Amanda is the steady one, an accountant, nice flat good job, no man. Zara is the oddball. She is a self harmer, a cutter, but a brilliant photographer who is staying with her sister. 

After the shock of the first few pages, Robson introduces the man who will upset their lives for ever.  Seb is 'saving for his own place' and seduces Zara. He's a dark character, psychopathic, a control freak. So the sisters' lives become unbalanced to the extent that he appears at Amanda's work place and, no spoilers. Seb has big issues, a huge backstory, let’s leave it at that. 

Their finale is the court case, what will happen to Amanda and who will save her ? 

It is a good read and here's the 'but'.  Such a cheesy ending. Still a good book at how someone can divide and rule. The characters are well rounded, although I am not fully convinced with Amanda's. Would she really have done this ? She's a business woman would she have been led on like that ? Big opportunity missed. 

So 4 stars.  I enjoyed it. 

Margaret Joel

An Orphan's War by Molly Green

An Orphan's War by Molly Green

Set in the early years of World War 2. Maxine marries her best friend, reluctantly. He dies a few months later from pneumonia. Maxine having started her nurse training in Liverpool decides to continue her training in London. Here she falls for a surgeon, not knowing he is married. She becomes pregnant & he of course leaves her.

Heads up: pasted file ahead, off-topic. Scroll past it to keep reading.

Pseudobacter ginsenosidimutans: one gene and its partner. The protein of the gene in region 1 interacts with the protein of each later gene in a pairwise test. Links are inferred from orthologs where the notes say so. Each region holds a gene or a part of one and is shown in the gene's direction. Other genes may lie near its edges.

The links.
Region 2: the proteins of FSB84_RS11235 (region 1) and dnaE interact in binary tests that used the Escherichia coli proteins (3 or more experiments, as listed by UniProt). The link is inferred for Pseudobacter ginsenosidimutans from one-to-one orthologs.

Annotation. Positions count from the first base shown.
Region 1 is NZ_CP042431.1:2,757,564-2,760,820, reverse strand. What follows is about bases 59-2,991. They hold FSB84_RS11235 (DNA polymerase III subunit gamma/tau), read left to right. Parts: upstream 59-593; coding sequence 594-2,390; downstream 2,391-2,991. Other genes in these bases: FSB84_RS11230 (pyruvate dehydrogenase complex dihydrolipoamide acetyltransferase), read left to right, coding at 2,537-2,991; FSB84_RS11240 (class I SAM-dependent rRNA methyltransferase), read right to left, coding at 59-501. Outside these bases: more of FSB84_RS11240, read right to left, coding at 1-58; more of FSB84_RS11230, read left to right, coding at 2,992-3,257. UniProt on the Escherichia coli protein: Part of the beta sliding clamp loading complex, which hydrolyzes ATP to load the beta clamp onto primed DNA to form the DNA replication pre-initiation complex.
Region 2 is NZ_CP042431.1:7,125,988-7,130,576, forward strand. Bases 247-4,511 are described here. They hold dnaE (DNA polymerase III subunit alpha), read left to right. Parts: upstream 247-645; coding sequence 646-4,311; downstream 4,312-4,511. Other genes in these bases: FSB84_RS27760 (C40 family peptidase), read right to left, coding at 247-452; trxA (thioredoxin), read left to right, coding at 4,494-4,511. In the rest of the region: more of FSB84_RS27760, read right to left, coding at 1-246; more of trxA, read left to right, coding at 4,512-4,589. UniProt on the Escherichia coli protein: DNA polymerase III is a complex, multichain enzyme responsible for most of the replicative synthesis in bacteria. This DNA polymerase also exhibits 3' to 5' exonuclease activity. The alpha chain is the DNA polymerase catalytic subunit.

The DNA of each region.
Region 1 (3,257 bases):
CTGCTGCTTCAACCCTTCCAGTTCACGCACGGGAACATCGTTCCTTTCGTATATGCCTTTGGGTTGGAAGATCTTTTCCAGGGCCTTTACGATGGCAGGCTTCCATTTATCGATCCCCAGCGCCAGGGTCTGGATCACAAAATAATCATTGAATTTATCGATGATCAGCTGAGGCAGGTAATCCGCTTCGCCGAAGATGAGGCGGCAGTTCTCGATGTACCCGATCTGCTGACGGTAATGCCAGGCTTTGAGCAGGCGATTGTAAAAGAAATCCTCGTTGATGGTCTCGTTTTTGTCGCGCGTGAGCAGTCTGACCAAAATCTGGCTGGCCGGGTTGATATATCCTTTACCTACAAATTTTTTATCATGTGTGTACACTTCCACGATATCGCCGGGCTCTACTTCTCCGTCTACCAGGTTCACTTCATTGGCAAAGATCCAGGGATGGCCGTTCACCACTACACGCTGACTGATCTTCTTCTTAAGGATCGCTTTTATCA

The story continues with Maxine returning to Liverpool but keeps her pregnancy secret from her parents. Maxine gives her baby up for adoption. She gets a job in an  orphanage and finishes her nurse training. The surgeon reappears briefly. Maxine has found her vocation in the orphanage. 

There are other trials and tribulations before she falls in love again & gets the happy ever after we want. A good read.

Margaret Taylor

Toxic by Jacqui Rose

Toxic by Jacqui Rose

Be prepared for violence from the beginning, Johnny and his ma have a close relationship which includes her spying on Johnny’s wife Bree and reporting back to Johnny.

Bree is desperate to leave, having endured his cruelty over the years. Planning once again to leave with the two children she is seen by Ryan, Johnny’s twin brother who also spies on her for Johnny.

Back in the neighbourhood are Alfie and Vaughan a pair of gangsters who had previously known Bree.

Alfie’s girlfriend having gone off with the money he owes for his latest venture, he is desperate to pull off a heist to raise the money. Unfortunately he falls foul of another gang after the same package, however he does find a stash of diamonds and causes consternation and chaos among the various gang members.

Struggled to keep up with all the characters and cope with the degree of violence throughout.

However the ending had a twist that I didn’t see coming and was worth reading. 

I hope the above has whetted your appetite for more reading!

Read Avon readers reviews Part 1 here.